Sarah, the Marketing Head of a renowned multi-national company, was having a rough time. The Brand Manager on her most critical brand had recently quit, and they were unable to source the right replacement. In the past few days, HR had sent her multiple candidates who had cleared the selection process, but none was making the cut in her assessment. With the business being in its toughest times, this was not a staffing gap Sarah can afford!
Does this sound familiar? Talent Acquisition is a never-ending problem across multiple facets of business-linkage, turnaround time, or candidate experience.
In my ~20 years of being in HR, I have realized that “joint responsibility” of talent acquisition processes eases this pressure a lot.
When HR and business partner, along with the right internal and external experts work together, it significantly improves the quality, timeliness and acceptance metrics – it not only brings the right expertise into the hiring process (thereby making it faster and more streamlined), but also ensures hiring the right person and a great experience to all involved. More sourcing avenues open up, hiring managers have more ownership of the talent they have helped recruit and the system slowly starts operating as “one team” to hire and retain the very best!
However, very few companies are able to do this successfully, and the reasons range from time crunch to capability gaps to “is it my job?”! Below are my top ten tips on how companies can break this barrier and make talent acquisition a business AND HR responsibility:
Leadership advocacy: How your leader perceives and communicates the importance of talent acquisition is the single biggest “make or break” element of joint ownership. The organization is highly perceptible and reads into informal gestures more than a formal town hall script. Ensure that the system has the right leadership sponsorship, both formally and informally, and leaders see acquiring the right talent as critical as building the right brands/products.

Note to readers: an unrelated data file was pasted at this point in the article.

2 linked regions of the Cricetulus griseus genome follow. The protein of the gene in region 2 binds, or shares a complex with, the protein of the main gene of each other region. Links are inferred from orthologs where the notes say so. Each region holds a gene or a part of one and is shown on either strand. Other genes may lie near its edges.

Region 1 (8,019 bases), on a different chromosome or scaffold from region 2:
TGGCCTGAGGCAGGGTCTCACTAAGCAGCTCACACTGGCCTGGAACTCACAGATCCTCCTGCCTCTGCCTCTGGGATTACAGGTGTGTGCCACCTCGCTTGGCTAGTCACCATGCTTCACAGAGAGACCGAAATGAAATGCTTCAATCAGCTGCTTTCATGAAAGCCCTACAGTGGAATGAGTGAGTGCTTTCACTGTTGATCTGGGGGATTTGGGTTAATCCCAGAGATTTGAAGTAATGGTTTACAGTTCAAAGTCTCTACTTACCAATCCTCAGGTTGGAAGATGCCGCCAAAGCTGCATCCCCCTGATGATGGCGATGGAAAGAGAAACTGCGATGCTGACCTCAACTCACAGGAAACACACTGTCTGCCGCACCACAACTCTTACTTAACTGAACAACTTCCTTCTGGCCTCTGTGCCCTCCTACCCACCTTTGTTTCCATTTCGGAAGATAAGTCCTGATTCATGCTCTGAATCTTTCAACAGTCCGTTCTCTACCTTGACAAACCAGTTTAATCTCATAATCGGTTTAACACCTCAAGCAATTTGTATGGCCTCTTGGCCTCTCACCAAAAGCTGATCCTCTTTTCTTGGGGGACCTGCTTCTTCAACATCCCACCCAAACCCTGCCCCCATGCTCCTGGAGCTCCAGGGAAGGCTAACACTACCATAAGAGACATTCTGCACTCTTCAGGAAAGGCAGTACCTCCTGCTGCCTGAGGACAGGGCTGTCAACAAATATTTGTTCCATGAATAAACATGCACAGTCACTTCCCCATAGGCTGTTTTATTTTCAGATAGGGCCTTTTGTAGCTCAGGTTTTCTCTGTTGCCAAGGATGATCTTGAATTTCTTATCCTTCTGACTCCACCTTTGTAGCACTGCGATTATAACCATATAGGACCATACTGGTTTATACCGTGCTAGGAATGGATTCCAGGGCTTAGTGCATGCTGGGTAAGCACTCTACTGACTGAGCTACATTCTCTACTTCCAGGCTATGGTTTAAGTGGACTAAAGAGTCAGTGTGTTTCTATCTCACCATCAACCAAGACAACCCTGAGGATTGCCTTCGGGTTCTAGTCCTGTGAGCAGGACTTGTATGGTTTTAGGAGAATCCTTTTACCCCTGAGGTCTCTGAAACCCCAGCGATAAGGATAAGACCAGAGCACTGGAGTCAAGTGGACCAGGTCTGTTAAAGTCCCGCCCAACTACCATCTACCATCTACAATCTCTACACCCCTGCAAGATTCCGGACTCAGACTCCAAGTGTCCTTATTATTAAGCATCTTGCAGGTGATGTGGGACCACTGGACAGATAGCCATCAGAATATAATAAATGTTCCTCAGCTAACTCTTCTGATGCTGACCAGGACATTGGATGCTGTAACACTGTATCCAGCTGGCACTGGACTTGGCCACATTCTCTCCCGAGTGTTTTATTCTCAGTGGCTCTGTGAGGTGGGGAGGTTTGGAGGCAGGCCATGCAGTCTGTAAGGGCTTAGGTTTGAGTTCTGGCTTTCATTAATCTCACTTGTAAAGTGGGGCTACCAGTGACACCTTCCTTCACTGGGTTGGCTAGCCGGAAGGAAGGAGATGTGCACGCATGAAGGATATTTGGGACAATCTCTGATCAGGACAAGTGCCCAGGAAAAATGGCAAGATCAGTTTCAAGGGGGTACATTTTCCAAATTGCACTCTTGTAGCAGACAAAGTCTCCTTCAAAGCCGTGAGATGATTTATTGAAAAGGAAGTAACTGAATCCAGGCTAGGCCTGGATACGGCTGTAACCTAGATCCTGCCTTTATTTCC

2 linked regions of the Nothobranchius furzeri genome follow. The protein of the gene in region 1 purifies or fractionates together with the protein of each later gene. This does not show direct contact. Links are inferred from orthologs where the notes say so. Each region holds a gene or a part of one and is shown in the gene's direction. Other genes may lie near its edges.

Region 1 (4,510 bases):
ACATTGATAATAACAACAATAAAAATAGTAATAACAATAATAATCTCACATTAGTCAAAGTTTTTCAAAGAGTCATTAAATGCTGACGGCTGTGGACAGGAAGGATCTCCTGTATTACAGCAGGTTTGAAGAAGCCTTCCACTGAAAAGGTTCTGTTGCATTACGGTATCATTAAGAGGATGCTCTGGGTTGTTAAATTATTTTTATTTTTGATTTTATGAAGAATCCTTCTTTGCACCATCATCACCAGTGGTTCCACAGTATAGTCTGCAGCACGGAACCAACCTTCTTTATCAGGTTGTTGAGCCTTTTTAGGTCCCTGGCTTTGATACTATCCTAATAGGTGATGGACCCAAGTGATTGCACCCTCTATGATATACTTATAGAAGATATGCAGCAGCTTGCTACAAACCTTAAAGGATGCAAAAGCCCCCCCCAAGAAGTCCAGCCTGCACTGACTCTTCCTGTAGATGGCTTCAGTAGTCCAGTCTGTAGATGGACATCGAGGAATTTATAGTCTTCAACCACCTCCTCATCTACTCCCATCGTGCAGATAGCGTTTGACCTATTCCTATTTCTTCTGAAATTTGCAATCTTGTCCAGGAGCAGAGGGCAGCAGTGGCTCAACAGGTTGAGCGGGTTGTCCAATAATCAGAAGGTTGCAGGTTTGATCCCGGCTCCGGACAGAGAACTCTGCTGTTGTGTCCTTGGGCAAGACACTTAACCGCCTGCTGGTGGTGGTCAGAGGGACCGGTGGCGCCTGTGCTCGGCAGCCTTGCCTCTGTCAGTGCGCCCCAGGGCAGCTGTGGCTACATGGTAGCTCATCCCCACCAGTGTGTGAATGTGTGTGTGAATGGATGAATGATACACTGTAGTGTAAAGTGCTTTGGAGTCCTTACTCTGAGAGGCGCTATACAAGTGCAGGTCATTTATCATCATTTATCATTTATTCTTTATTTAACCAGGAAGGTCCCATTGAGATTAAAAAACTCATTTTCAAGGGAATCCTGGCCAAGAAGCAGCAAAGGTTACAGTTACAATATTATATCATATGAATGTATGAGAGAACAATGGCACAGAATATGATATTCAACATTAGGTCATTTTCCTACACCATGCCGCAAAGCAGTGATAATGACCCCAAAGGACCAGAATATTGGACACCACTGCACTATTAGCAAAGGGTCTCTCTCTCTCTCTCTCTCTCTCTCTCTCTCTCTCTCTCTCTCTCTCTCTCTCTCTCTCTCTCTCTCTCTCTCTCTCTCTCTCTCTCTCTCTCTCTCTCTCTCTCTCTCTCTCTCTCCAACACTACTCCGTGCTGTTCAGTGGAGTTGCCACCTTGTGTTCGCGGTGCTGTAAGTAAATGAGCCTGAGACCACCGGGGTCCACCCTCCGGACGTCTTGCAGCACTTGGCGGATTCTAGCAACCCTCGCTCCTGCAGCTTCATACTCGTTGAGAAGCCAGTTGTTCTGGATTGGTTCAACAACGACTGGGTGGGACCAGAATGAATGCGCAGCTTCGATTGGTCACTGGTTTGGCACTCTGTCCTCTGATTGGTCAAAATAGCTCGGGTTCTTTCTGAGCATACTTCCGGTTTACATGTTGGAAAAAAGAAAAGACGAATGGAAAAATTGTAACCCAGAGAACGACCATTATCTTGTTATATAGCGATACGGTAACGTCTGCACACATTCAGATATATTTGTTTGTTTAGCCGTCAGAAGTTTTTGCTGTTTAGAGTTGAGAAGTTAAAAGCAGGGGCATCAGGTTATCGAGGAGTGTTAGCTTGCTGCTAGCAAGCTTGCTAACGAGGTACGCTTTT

Ingrain it in the DNA of your organization metrics: It is critical to be clear on what success looks like, especially since it will involve considerable time and effort at their end. This will ensure that all stakeholders are committed to the time spent, and it is budgeted for and supported. I know of a few companies which articulate “organization” responsibility as a critical performance metric for their middle-management and above levels, which drives significant ownership and results.
Integrated end-to-end talent management processes: “Joint responsibility” is an overall talent management philosophy. If you plan to involve your business managers into recruitment and no other organization processes (like organization design, performance management, learning and development, etc.), your approach is bound to fail on both counts. Go for joint responsibility only if it is a philosophy that works for your organization and then embrace it across all fronts – intensity, however, across various processes can vary.
Innovation must be a strong by-product: Your Talent Acquisition systems should get better and better as time passes by, especially since the external environment is highly dynamic. As you get more involvement from your line teams, channelize their ideas and energies to innovate the system for future. I remember when I was heading Recruitment for Procter and Gamble in India back in the ‘90s, my biggest innovation idea came from a Marketing New Hire who was a part of our Campus Team.